My eyes have not been working well this past week. I woke up Tuesday morning with so much gunk covering my contacts that I could barely make out which of my kids climbed into bed with us at 4 am. The next night I slept without my high prescription contacts, meaning that when I awoke again with goopy eyes – I was literally blind.

This got me thinking about eyes and how we use them. We can see a clock to tell the time. We can see our child or wife and let them know how nice they look today. We can even use them to successfully navigate rush-hour traffic on the interstate. However, they can just as easily lead us into danger and hurt if we aren’t careful. They can linger on an attractive woman’s body or internally criticize how someone is dressed. They can draw us toward the newest and shiniest or to covet something owned by our neighbor.

Eyes can also go bad and not work well anymore. Things don’t look quite as bright, we miss some of the details – maybe even all the details if you are like me with no contacts and clouded eyes! These eyes can miss the beauty God created and just as easily not see clearly injustice happening right in front of us.

Something hit me: we treat someones as somethings all the time when we don’t clearly see people as being children created by God. We choose so often to instead focus on the external look of things or, worse, miss seeing them all together. People on the street become everyday objects that we simply pass by. People at the airport become obstacles to avoid crashing into. An acquaintance sending a Facebook message can feel like browsing spam mail.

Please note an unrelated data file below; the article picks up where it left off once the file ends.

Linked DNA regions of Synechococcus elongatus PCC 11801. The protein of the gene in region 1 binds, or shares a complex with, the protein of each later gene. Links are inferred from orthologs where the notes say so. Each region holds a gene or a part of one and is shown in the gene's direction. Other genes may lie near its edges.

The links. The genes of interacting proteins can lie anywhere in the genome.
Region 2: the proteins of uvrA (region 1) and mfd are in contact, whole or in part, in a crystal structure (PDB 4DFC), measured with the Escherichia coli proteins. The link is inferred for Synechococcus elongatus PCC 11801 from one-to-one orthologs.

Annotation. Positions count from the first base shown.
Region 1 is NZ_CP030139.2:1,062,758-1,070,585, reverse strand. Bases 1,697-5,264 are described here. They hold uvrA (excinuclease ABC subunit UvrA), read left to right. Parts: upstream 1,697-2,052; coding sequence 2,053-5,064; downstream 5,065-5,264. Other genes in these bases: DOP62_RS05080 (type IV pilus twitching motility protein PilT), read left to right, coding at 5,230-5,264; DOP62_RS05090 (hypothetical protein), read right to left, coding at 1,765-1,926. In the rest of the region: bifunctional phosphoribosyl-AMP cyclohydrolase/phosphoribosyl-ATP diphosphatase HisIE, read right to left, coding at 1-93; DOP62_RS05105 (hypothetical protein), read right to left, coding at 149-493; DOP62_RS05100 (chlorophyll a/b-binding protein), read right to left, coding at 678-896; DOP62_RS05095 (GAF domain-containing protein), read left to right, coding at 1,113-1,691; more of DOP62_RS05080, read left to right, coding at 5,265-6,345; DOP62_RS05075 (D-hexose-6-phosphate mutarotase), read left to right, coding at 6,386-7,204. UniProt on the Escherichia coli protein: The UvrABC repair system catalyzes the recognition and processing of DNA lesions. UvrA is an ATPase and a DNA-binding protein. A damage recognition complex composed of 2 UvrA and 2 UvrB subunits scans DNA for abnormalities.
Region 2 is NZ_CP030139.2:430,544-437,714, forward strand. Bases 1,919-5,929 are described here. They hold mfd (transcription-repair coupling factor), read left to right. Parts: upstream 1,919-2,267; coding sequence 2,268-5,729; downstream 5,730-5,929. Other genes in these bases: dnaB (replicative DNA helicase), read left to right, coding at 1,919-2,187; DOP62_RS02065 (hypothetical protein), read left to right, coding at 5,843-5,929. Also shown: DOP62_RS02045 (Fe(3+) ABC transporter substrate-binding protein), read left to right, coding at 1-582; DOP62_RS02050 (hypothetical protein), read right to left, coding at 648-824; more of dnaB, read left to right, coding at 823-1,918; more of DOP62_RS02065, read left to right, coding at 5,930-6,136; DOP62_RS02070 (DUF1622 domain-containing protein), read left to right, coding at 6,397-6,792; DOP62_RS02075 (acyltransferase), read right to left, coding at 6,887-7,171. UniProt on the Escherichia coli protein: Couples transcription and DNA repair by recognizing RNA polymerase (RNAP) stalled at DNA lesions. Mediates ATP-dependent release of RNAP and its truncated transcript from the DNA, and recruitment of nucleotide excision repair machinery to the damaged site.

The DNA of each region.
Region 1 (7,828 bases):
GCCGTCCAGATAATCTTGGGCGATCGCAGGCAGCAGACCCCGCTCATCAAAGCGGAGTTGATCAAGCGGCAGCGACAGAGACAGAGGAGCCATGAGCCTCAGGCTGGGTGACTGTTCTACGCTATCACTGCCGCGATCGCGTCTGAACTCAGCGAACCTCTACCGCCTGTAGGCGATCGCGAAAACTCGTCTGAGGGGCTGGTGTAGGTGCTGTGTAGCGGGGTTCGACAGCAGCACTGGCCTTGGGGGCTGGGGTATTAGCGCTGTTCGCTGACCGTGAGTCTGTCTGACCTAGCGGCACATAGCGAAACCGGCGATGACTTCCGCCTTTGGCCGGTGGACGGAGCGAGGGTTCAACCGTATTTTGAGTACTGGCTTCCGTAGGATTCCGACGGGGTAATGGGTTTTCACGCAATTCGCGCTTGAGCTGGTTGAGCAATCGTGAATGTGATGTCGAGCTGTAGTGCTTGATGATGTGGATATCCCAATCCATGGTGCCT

But what if we asked for the eyes of God in order to see people as he sees them? What might happen? Instead of “undressing” someone with our eyes, we could see a hurting heart; instead of being disgusted by a man with a cardboard sign, we could see his pain. This change of mindset and establishment of new neuropathways that are needed in my own mind will continue to take time to develop. In the meantime, though, I am going to practice remembering a few things and I encourage you all to do the same.

The woman on the internet you were fantasizing about last night by yourself with the door shut, her name is Anne and she is a person created uniquely by God.

The man you had your eye on at the gas station because he wore very different clothes than you and had dark skin, his name is Marcus and he is a human being uniquely knit together by God for a purpose.

The child’s picture you saw featured in a post on Facebook during orphan awareness week, she lives in Ukraine, her name is Vita and she is a princess of the King.

My prayer tonight is this: “God, please help me see people as you see them. Help me to remember that there are no ordinary people. Father, help me to see with your eyes and love with your heart. Please help me to never view a someone as a something.”


 John Worth is a lifelong attender of Immanuel and husband to Hyacynth. John and Hy are parents of four ranging in age from 4 to 14. When he’s not nose deep in spreadsheets at work John enjoys helping others navigate the waters of life.


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